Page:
Two days of negotiations in Berlin last week yielded decent progress on how the world’s richest countries can compensate the poorest for the impacts of climate change. But there’s a lot more ground to cover to deliver a fair, effective result at this year’s UN climate summit in November, Bloomberg Green reports.
“The contentious question of how rich countries should compensate poorer ones is known in climate policy jargon as ‘loss and damage’,” Bloomberg explains. “Wealthy nations have emitted the lion’s share of the greenhouse gases that are warming the planet, but developing nations are suffering the most from extreme events linked to global warming.”
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Loss and damage discussions did not progress very well during last month’s mid-year negotiations leading up to the COP 27 climate summit in Sharm el-Sheikh, Egypt later this year, Bloomberg says. But “the mood in Berlin was more relaxed than it was in Bonn,” with a less formalized process opening up more dialogue between rich countries that want to settle loss and damage through existing climate finance structures and developing countries that want new tools put in place.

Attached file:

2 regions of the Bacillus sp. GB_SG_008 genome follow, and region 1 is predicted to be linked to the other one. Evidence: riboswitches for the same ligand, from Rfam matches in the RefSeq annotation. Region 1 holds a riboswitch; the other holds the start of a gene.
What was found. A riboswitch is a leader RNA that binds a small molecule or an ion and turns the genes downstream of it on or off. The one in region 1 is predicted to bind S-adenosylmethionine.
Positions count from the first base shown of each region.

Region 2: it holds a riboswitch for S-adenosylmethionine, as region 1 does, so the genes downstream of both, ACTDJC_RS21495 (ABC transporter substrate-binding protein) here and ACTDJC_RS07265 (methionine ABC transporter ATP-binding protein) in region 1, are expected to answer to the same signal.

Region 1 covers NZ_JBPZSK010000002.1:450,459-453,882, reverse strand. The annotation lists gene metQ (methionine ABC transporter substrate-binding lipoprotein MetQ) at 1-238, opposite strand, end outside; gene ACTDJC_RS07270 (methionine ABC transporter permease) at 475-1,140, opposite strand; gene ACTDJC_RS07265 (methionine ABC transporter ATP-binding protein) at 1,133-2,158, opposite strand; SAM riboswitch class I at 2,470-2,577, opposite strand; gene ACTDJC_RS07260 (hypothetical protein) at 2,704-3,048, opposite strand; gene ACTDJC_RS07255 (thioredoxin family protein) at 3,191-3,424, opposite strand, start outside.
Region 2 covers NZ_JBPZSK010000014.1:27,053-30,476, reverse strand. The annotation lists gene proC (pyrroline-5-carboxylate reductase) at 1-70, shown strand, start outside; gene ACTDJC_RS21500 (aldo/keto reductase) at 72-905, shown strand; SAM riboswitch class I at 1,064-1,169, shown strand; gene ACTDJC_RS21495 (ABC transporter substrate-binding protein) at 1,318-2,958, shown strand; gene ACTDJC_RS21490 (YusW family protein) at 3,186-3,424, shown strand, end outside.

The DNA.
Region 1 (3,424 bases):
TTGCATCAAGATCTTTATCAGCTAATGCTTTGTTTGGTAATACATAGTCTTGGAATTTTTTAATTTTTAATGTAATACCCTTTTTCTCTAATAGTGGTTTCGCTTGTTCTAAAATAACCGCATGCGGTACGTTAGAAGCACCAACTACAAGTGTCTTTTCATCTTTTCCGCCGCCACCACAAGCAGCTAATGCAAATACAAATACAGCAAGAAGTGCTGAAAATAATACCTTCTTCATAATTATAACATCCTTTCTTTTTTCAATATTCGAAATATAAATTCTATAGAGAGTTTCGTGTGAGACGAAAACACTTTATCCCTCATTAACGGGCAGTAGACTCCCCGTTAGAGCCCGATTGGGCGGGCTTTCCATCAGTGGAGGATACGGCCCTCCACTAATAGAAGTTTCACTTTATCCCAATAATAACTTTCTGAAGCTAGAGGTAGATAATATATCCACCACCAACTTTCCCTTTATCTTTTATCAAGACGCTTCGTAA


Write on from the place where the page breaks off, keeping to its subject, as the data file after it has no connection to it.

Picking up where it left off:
“There’s still a lot to do until COP 27,” said Carolina Cecilio, a risk and resilience policy advisor with the E3G climate consultancy. “But I think that because there was an open and honest exchange in small groups, they might be moving toward an acceptance that loss and damage has to become an agenda item of some sort.”
But Power Shift Africa Director Mohamed Adow warned the process will fail without a shift in perspective.
“I can’t see a path for success at COP 27 without solidarity being extended to the most vulnerable,” he told Bloomberg. “There is no way we can leave Sharm el-Sheikh with a good outcome if that is not going to include assurances for the most vulnerable.”
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